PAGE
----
Exiting Minus 1, we wanted to dig a little deeper at how it all started. So as we made our way to the next location, Pamela began to tell us the entire story. “I was inspired by a man, Jan Vormann, who did dispatch work around the world and contacted him to show him how these installations could be made here in Beirut. I was quite hurt by how people were living under a status quo and not really saying anything about their city, so I decided to do just that. It started with just Lea Tasso and I where we grabbed a bucket of Legos and started with a wall in Hamra. It just happened, we never thought it would become what it is today. Some people on the street were enthusiastic about the idea and would later contact us for more projects. Someone even built a heart out of Lego because they found a hole in that shape. That’s how the logo of Dispatch Beirut came, we never thought of sitting down and coming up with an identity.”
This was when we spotted a blue and purple house in the distance. We made it to Geitawi and stood in front of a project that is now known as “Little Wonderland”. “We collaborated with Paint Up for this, repainted the façade, repaired the water fountain, and reconstructed the side walk with permanent Legos. It was our effort in bringing a small piece of Beirut back to life. The house was condemned for demolition since everyone used it as a garbage dump so the owner of the house came to us and asked us to save it. We didn’t give it a second though, it’s not everyday someone comes and asks us to paint their house blue and purple.”
When we spotted the pavement that looked like it had been there for ages or the fountain that they rebuilt and painted, we wondered whether they were planning to do similar projects elsewhere. “We thought of the whole as a small prototype. We want to take this house and replicate it around the city. Now it is a destination for locals and tourists to check out. Even after three years, we still get tagged on Instagram by people who have taken a picture of the house.”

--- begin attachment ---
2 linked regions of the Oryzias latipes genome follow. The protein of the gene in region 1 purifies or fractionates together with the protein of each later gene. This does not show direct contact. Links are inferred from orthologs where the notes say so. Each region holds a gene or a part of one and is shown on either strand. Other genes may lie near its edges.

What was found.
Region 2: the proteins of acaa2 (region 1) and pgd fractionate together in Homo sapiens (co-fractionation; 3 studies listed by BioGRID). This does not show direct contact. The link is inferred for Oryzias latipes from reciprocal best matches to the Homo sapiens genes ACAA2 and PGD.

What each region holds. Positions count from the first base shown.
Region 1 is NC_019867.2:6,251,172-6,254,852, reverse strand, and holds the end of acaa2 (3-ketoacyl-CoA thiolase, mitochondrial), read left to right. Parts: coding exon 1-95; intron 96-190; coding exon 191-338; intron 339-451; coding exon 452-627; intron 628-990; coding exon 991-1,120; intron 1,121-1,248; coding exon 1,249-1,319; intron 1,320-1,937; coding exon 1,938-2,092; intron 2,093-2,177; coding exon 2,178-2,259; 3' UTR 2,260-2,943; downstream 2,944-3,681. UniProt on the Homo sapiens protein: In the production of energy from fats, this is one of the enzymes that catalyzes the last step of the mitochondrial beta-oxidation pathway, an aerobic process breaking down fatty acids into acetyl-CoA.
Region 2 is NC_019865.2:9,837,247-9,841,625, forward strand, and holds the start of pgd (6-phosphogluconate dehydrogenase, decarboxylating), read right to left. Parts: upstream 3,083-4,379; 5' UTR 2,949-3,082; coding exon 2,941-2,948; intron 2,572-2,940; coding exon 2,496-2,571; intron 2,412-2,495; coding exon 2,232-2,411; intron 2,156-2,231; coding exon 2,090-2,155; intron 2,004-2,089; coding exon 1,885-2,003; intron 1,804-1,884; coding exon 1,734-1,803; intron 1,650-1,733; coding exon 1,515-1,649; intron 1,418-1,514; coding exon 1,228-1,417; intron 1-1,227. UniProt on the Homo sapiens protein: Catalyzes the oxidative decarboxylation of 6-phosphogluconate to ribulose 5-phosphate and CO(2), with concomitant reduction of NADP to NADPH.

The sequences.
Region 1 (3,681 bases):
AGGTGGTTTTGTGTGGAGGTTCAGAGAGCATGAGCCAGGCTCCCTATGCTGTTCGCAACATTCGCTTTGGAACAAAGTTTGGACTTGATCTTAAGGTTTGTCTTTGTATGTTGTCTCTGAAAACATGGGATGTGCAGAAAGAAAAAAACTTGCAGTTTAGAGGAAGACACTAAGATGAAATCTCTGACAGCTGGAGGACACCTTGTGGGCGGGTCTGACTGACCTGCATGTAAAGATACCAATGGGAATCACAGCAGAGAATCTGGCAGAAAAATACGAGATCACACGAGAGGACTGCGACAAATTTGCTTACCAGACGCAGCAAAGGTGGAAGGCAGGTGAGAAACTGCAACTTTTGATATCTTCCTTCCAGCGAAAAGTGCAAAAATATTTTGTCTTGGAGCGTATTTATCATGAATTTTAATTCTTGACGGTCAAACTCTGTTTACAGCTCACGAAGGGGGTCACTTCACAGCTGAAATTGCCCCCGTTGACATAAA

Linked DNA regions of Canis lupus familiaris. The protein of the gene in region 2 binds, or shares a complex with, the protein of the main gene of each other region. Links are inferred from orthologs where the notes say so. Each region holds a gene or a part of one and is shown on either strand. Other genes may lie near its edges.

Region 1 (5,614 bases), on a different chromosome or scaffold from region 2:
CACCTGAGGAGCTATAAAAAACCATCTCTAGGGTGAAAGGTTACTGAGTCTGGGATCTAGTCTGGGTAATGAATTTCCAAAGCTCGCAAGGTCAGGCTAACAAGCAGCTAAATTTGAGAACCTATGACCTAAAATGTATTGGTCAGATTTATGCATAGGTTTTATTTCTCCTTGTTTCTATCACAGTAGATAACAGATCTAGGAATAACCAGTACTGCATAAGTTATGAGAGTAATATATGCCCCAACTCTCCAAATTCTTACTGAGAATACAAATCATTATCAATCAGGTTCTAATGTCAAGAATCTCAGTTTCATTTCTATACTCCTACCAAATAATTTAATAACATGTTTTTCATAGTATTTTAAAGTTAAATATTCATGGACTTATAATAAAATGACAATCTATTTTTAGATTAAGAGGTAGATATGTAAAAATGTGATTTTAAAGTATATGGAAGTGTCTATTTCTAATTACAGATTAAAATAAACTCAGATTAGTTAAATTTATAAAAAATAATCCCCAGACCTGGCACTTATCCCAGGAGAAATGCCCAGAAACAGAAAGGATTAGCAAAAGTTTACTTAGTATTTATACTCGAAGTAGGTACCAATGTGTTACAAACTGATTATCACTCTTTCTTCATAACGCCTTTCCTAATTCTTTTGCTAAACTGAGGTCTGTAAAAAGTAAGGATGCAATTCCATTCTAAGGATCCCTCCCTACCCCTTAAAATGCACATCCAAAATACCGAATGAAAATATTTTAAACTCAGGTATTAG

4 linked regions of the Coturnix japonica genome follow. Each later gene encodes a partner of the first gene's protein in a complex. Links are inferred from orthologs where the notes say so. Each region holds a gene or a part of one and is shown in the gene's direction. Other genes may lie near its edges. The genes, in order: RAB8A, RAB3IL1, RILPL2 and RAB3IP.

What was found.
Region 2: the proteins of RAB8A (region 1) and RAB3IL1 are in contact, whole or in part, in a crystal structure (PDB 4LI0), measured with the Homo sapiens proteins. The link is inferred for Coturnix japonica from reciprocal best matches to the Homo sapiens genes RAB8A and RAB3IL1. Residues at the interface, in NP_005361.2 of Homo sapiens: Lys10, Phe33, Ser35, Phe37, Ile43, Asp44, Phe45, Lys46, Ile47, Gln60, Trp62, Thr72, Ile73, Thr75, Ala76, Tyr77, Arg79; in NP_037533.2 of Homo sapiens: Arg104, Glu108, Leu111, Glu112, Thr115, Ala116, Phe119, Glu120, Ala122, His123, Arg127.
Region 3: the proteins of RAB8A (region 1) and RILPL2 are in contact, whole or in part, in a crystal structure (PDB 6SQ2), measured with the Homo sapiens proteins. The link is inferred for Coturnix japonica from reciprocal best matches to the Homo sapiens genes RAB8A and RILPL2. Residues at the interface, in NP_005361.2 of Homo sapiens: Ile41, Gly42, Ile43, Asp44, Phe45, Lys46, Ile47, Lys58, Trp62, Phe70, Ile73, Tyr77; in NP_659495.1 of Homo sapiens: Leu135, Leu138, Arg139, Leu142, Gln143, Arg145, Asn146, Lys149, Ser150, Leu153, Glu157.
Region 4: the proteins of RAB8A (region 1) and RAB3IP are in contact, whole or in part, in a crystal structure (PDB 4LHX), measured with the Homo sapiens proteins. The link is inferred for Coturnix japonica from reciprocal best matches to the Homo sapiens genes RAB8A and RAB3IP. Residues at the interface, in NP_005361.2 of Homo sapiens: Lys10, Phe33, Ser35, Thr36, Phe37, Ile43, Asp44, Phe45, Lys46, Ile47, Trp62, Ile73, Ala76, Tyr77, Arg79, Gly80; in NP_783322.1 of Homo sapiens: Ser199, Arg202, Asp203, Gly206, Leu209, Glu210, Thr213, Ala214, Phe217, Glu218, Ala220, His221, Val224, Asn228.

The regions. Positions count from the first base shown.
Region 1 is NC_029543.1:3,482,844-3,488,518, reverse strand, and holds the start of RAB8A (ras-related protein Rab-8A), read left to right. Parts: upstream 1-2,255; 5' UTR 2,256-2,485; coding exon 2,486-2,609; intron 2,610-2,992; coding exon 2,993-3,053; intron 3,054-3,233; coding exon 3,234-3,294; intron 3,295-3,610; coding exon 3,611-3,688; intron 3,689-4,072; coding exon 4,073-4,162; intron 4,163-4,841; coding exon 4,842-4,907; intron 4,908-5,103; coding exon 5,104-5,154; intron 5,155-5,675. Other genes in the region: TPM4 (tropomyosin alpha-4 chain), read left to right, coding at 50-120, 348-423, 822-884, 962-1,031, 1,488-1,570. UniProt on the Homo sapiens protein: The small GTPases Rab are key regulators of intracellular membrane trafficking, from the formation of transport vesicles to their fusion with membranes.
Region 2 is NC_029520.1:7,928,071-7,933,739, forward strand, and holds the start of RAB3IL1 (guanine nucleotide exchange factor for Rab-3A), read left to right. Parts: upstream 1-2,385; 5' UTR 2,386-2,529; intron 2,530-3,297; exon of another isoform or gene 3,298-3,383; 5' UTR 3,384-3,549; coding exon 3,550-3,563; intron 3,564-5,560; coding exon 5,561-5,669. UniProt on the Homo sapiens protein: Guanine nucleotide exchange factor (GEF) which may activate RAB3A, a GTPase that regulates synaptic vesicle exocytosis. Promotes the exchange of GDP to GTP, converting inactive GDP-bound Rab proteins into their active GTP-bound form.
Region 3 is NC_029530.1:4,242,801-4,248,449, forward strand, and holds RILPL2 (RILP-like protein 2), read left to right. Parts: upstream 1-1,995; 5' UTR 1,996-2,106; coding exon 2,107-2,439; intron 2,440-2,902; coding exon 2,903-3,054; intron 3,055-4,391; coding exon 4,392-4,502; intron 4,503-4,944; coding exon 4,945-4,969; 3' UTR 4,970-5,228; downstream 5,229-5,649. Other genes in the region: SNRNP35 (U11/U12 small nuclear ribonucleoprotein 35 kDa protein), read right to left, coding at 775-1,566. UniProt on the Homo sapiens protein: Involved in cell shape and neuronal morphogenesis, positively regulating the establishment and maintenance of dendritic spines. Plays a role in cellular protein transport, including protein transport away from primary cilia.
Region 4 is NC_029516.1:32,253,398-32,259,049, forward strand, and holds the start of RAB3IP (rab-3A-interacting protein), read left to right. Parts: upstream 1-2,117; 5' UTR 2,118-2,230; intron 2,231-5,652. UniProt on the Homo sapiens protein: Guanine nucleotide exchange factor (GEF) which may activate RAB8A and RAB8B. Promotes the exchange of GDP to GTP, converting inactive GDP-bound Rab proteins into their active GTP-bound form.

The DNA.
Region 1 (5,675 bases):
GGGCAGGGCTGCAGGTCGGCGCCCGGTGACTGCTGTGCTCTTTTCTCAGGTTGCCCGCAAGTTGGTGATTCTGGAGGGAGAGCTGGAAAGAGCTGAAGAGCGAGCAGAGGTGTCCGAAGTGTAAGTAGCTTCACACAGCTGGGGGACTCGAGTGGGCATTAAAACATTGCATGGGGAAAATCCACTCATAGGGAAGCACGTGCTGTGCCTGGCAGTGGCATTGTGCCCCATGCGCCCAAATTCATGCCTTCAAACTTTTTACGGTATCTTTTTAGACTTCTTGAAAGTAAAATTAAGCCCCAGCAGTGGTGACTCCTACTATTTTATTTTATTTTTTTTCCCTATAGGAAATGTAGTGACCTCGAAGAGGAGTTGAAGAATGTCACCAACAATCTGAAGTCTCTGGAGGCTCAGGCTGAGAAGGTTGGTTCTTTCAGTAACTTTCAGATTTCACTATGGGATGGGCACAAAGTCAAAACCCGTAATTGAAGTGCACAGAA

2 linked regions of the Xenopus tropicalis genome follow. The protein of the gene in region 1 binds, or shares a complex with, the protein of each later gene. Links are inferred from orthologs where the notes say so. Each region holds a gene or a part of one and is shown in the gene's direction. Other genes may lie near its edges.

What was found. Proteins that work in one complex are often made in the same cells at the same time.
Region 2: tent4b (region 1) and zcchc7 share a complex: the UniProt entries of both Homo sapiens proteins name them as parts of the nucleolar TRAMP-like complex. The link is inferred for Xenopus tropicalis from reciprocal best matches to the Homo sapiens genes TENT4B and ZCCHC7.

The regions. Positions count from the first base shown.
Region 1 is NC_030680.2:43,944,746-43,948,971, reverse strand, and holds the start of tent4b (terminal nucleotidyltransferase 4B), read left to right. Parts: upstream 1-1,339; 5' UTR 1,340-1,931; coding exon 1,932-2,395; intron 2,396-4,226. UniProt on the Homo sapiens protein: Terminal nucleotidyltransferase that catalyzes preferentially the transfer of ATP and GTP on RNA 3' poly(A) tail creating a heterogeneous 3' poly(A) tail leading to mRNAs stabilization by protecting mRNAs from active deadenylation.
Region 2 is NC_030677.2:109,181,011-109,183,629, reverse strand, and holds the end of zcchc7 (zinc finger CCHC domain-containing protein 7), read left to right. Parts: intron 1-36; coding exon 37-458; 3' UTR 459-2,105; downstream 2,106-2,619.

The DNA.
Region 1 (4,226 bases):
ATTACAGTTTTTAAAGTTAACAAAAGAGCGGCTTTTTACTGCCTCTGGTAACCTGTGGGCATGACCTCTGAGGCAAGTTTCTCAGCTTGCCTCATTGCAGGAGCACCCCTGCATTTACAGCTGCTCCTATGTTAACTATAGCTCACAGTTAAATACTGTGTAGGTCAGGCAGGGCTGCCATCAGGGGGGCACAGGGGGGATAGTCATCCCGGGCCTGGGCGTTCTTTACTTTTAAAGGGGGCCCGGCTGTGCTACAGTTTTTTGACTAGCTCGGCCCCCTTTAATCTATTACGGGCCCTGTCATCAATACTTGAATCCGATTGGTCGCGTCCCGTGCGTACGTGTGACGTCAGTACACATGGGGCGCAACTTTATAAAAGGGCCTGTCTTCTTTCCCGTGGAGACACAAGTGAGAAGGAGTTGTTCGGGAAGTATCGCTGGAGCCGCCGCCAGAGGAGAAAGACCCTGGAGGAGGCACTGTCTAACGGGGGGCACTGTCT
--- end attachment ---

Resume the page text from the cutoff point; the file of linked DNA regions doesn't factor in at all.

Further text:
Even if the team is not directly in front of the installations, their work continues to live up to the name of Dispatch Beirut. Though, we noticed that they haven’t been as active as they were in the previous years, but Pamela assured us that there are some projects in the works, “We are planning many things but they all get stuck in funding or permits. Because what we plan on doing is so much bigger than simply putting few pieces of Legos in a wall. What we really did for Beirut was reclaiming the city in our own way, so we thought about the refugees and how there are camps in Chatila or Bourj Al Barajne with many who live there without really feeling like they own it. So we would involve the refugees and they would help create installations where they could reclaim the area and make them feel more at ease.”
We came to a stop and realized the tour had concluded, but the questions in our head were bursting to come out. We managed to get one statement from Pamela to wrap up our experience with her final words, “I love Dispatch – It is something I want to cling on to. What we really do is symbolize the toy bricks into concrete ones and reclaim Beirut because the streets have a lot to say. This way we can rebuild it brick by brick.”